I first came across a peculiar Japanese food called “Mizu shingen mochi” via some blog I follow sporadically about a year ago. It looked like a giant droplet of water served with a black sugar syrup (kuromitsu) and roasted soybean flour (kinako).
I was curious about it and filed it away at the back of my mind as “something to check out when I get time/go to Japan”; Shingen mochi is a trademark, made by the Kinseiken Seika Company in the Yamanashi Prefecture in Japan. Shingen mochi is a type of rice cake and Mizu shingen mochi is literally a “water cake”.
The descriptions of it were intriguing, the taste was like slightly sweet spring water — not surprising, since the company say they use Southern Japanese Alps water, somehow gelled into a fragile jelly like sweet that melts in about half an hour at room temperature.
Occasionally, when I get bored, I like to experiment in the kitchen and one day, I saw the Mizu shingen mochi on another blog and decided that I’d have a go at it. How hard could it be after all?
I’d also recently bought a Hakuto jelly from Minamoto Kitchoan in London and was blown away by it. So sweet and tasty. A read of the ingredients revealed that the gelling agents used for that were carageenan, xanthan gum and locust bean gum, all of which I could get my hands on. I went shopping and came back with a packet of agar (a staple of Japanese jelly making), carageenan, xanthan gum, locust bean gum (in a sachet called “vege-gel”) and gelatine. I thought I’d try all of them and see which worked best.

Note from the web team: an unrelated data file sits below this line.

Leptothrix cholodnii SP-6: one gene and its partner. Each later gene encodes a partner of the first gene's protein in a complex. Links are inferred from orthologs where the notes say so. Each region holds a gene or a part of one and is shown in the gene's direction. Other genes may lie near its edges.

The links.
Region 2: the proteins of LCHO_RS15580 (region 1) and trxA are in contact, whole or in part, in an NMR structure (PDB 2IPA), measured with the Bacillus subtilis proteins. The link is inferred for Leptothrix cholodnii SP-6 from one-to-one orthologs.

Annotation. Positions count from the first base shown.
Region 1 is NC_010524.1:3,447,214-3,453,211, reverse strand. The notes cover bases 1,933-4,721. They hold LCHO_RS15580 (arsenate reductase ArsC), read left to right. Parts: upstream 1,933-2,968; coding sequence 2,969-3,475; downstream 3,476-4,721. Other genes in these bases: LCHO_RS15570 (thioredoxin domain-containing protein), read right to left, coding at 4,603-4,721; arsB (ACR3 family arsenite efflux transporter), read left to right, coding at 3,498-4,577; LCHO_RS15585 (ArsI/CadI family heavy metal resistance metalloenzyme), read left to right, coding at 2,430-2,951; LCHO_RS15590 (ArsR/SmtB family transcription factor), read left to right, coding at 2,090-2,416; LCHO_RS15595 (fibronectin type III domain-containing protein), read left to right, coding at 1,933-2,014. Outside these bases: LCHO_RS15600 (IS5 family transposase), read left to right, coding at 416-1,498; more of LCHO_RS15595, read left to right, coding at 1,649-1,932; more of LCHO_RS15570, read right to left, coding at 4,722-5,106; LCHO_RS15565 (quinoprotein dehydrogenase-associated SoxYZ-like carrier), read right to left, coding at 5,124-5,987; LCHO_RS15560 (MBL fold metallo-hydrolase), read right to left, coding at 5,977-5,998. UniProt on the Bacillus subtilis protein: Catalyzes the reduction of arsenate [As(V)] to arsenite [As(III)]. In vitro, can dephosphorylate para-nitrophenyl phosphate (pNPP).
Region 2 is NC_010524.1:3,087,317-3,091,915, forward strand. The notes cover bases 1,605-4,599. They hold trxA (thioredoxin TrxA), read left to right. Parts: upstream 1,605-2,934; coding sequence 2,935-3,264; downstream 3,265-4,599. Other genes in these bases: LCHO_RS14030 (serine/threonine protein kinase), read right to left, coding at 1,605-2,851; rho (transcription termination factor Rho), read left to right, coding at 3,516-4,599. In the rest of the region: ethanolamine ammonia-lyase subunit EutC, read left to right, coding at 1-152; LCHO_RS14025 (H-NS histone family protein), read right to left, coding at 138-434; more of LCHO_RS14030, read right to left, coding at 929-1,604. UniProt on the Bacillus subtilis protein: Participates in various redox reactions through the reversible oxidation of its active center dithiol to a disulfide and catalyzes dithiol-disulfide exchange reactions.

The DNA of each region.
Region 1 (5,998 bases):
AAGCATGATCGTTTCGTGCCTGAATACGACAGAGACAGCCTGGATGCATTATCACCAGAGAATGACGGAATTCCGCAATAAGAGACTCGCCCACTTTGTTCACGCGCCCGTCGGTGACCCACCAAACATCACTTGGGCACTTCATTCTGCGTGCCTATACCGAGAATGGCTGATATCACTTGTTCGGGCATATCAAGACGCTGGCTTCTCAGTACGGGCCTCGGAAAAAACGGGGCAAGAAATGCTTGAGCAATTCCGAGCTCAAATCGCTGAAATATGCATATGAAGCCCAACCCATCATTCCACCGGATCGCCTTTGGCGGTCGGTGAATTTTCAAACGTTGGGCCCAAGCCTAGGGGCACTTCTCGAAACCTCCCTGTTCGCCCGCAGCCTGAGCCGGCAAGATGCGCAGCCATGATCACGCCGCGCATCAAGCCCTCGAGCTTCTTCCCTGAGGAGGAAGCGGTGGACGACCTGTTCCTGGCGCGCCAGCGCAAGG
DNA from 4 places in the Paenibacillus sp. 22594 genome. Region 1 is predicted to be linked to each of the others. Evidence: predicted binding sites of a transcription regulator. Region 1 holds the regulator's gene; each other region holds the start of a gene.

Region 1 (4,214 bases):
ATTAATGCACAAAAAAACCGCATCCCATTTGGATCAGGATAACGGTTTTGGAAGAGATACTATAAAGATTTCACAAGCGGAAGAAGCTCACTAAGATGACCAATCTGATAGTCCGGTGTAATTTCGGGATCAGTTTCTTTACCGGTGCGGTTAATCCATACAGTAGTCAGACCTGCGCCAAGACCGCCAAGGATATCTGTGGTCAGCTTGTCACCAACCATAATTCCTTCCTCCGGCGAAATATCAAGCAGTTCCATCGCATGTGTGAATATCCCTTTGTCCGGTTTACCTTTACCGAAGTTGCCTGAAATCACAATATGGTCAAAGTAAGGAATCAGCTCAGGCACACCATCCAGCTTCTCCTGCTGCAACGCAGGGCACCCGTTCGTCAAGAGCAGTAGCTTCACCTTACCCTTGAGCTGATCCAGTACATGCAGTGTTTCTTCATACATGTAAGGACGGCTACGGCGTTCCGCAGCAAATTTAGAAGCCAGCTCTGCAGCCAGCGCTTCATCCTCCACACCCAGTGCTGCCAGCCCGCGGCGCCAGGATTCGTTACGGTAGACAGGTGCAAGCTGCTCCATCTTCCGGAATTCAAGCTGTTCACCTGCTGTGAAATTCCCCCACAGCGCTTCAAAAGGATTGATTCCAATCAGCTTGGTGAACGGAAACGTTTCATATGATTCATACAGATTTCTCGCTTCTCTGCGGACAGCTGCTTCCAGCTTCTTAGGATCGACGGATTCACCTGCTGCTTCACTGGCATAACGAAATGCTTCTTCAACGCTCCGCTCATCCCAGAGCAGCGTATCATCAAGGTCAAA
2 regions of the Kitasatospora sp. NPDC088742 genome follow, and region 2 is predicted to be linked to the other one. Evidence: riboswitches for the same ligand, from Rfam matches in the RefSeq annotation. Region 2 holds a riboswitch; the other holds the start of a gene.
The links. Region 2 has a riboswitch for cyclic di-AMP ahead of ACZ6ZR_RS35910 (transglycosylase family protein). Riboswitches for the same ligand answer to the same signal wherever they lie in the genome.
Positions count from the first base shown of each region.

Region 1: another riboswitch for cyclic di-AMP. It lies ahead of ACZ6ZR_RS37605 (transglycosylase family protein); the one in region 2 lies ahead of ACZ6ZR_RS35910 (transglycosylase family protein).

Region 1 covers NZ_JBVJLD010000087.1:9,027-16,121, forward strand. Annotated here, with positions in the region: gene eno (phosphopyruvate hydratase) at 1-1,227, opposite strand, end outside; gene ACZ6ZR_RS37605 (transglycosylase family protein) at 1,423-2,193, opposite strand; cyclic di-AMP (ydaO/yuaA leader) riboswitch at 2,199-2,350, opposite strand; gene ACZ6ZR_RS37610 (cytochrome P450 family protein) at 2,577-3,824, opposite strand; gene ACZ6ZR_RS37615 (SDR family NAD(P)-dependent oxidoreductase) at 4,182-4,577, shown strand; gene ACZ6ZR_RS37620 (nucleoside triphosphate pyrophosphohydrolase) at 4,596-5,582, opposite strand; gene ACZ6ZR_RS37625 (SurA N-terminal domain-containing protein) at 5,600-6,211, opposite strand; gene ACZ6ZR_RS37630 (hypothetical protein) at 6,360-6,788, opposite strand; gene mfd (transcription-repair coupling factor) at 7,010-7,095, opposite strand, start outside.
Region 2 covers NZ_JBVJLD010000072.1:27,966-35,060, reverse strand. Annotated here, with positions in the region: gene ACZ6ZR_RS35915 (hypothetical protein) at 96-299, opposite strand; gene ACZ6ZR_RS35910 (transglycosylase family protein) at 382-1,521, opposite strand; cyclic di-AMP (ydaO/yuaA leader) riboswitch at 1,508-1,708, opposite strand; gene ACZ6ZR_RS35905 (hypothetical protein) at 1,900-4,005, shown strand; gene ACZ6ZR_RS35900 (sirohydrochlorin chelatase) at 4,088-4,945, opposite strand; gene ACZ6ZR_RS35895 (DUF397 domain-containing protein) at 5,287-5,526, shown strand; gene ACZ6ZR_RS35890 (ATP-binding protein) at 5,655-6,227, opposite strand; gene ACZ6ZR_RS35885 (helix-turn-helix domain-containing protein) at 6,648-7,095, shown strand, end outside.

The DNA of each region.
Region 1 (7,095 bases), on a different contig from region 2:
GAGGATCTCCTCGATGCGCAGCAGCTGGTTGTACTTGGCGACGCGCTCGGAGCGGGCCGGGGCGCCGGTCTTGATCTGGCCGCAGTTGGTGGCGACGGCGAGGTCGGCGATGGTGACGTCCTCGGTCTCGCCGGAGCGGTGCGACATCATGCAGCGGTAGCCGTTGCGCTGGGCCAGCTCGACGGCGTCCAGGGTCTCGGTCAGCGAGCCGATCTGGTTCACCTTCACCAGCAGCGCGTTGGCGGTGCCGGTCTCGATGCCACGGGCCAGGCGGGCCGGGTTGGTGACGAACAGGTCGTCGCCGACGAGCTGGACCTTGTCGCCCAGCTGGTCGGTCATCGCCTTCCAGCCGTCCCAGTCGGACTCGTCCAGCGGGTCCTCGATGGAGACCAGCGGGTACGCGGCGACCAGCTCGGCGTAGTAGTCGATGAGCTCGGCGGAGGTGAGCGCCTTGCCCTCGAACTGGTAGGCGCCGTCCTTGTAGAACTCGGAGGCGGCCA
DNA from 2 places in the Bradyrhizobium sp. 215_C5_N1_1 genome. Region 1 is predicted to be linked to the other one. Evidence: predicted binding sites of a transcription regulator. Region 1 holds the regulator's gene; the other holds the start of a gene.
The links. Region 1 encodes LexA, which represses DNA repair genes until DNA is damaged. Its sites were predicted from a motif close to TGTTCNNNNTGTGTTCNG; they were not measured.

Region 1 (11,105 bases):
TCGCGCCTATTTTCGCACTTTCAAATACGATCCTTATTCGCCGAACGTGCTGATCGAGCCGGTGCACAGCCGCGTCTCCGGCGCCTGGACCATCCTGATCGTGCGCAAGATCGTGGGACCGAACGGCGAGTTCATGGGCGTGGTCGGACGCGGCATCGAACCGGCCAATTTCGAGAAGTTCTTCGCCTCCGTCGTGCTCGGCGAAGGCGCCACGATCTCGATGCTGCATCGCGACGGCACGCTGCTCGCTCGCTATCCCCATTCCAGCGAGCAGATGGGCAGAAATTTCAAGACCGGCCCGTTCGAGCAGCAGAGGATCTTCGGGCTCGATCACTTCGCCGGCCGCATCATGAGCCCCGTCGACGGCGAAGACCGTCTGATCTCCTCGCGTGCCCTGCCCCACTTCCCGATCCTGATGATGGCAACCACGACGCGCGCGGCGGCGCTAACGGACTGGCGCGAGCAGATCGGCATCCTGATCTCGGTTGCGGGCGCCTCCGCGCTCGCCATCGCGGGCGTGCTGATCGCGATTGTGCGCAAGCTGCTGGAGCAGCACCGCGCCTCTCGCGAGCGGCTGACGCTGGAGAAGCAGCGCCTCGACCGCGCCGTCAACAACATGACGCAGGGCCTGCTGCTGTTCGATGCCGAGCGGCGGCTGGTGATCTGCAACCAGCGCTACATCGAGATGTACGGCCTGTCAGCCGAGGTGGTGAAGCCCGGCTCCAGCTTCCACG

Armed with the above ingredients, I started to make jelly. I followed the recommended amounts of gelling agents at first, and ended up with wobbly, but stiff jellies. The descriptions I’d read said that the Mizu shingen mochi felt like it would fall part if you shook it too much, so these certainly wouldn’t do. Try again…
Attempt 2 was with half the recommended amounts. Gelatine and vege-gel held together, but agar just didn’t solidify at all. Time for another go.
Attempt 3 was with slightly over half the recommended amounts. All 3 gelled up nicely, not too firm and not too loose. The taste tests were mixed though. Vege-gel tasted slightly dull, gelatine was bland, but agar preserved the ‘crispness’ of the water.
I’d need to be careful though, as it was easy to trap air bubbles in the jelly and they did ruin the look of it somewhat. I also didn’t have any kuromitsu or kinako to hand, so I quickly knocked together a fruit reduction to serve with it.
The sauce did overpower the delicate water flavour of the jelly, but the entire experience was something quite unique — it literally melted back into water as soon as it hit my mouth. I left half of it on the kitchen counter as a “will it melt in half an hour” test.
Attempt 4 did away with the vege-gel and gelatine and concentrated purely on agar. I used spring water from the local shop (not having a mountain stream nearby, it was the best I could do), added a pinch of home made vanilla sugar, just over half the recommended amount of agar in stages to the water, stirred carefully to hopefully reduce the amount of trapped bubbles and then carefully decanted the mix into a half-sphere mould, which was then placed in an ice bath to gel.
After 20 minutes, a careful prod told me it was about set, so I transferred the mould to the fridge for a little while longer and waited impatiently. After another half hour, I took the mould out of the fridge and carefully decanted the jelly onto a wooden board.
The vanilla sugar gave it a pleasant sweetness, it melted into water as soon as it hit my tongue and the part I left as as “will it melt in half an hour like the original does” did indeed disappear into a puddle of water in about half an hour. I’d call that a success!
So, here is my recipe for making a Unicorn Tear (ユニコーンの涙)…
- 240ml Mineral water
- 2½/3g Agar flakes (depending on water used)
- a pinch of vanilla sugar
- Add the water to a double boiler and sprinkle half the agar flakes on top.
- Heat until boiling without stirring.
- Add the rest of the agar gradually to prevent lumpiness.
- Add the vanilla sugar.
- Stir occasionally, trying not to introduce too many bubbles for around 5/10 minutes, until the agar has completely dissolved.
- Pour into a half sphere mould and cool in an ice bath, then transfer to the fridge to set.